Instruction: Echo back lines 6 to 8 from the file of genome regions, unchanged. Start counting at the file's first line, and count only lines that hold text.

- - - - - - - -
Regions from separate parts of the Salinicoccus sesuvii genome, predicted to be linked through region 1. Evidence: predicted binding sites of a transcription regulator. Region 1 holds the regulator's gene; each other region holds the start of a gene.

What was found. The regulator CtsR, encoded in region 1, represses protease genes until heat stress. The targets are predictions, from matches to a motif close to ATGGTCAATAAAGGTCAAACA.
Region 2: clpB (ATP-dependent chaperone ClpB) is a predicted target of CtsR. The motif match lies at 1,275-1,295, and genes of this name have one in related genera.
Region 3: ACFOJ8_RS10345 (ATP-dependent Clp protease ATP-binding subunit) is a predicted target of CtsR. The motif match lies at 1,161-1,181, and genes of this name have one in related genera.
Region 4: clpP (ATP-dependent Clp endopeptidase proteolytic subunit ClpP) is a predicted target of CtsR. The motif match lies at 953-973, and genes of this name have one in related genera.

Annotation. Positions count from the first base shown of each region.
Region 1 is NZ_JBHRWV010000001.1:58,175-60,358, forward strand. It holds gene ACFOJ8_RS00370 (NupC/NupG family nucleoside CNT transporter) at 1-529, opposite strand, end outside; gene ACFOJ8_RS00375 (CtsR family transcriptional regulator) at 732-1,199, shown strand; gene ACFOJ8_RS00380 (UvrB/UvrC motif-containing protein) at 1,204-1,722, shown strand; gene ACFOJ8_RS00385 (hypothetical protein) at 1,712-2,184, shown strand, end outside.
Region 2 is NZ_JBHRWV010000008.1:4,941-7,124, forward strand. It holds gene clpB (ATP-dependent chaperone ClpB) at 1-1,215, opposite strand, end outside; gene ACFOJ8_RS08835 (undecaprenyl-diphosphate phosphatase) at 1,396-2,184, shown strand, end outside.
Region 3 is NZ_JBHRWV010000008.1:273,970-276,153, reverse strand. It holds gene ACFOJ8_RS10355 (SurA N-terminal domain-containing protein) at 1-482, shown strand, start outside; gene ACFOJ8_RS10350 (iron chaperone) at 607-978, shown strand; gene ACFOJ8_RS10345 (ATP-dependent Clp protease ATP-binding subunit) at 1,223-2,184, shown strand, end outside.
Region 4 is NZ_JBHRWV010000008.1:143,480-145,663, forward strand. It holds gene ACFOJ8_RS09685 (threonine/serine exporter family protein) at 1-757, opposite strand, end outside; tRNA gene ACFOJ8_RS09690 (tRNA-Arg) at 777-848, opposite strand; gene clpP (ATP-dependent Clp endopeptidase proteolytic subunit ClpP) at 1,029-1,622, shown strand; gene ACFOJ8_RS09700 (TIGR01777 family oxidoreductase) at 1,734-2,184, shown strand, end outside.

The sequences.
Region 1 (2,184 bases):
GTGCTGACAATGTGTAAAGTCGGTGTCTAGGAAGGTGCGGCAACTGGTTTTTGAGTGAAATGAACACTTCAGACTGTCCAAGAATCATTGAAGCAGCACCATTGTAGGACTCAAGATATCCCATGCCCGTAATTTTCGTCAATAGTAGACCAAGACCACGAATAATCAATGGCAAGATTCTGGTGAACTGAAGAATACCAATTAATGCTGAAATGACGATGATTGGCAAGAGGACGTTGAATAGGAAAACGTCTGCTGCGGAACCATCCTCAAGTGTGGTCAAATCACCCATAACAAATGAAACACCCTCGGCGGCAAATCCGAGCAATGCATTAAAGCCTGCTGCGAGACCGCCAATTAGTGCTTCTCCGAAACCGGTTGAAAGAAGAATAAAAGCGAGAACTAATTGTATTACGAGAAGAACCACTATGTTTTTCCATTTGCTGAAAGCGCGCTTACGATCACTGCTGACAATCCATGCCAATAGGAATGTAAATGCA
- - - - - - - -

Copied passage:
Annotation. Positions count from the first base shown of each region.
Region 1 is NZ_JBHRWV010000001.1:58,175-60,358, forward strand. It holds gene ACFOJ8_RS00370 (NupC/NupG family nucleoside CNT transporter) at 1-529, opposite strand, end outside; gene ACFOJ8_RS00375 (CtsR family transcriptional regulator) at 732-1,199, shown strand; gene ACFOJ8_RS00380 (UvrB/UvrC motif-containing protein) at 1,204-1,722, shown strand; gene ACFOJ8_RS00385 (hypothetical protein) at 1,712-2,184, shown strand, end outside.
Region 2 is NZ_JBHRWV010000008.1:4,941-7,124, forward strand. It holds gene clpB (ATP-dependent chaperone ClpB) at 1-1,215, opposite strand, end outside; gene ACFOJ8_RS08835 (undecaprenyl-diphosphate phosphatase) at 1,396-2,184, shown strand, end outside.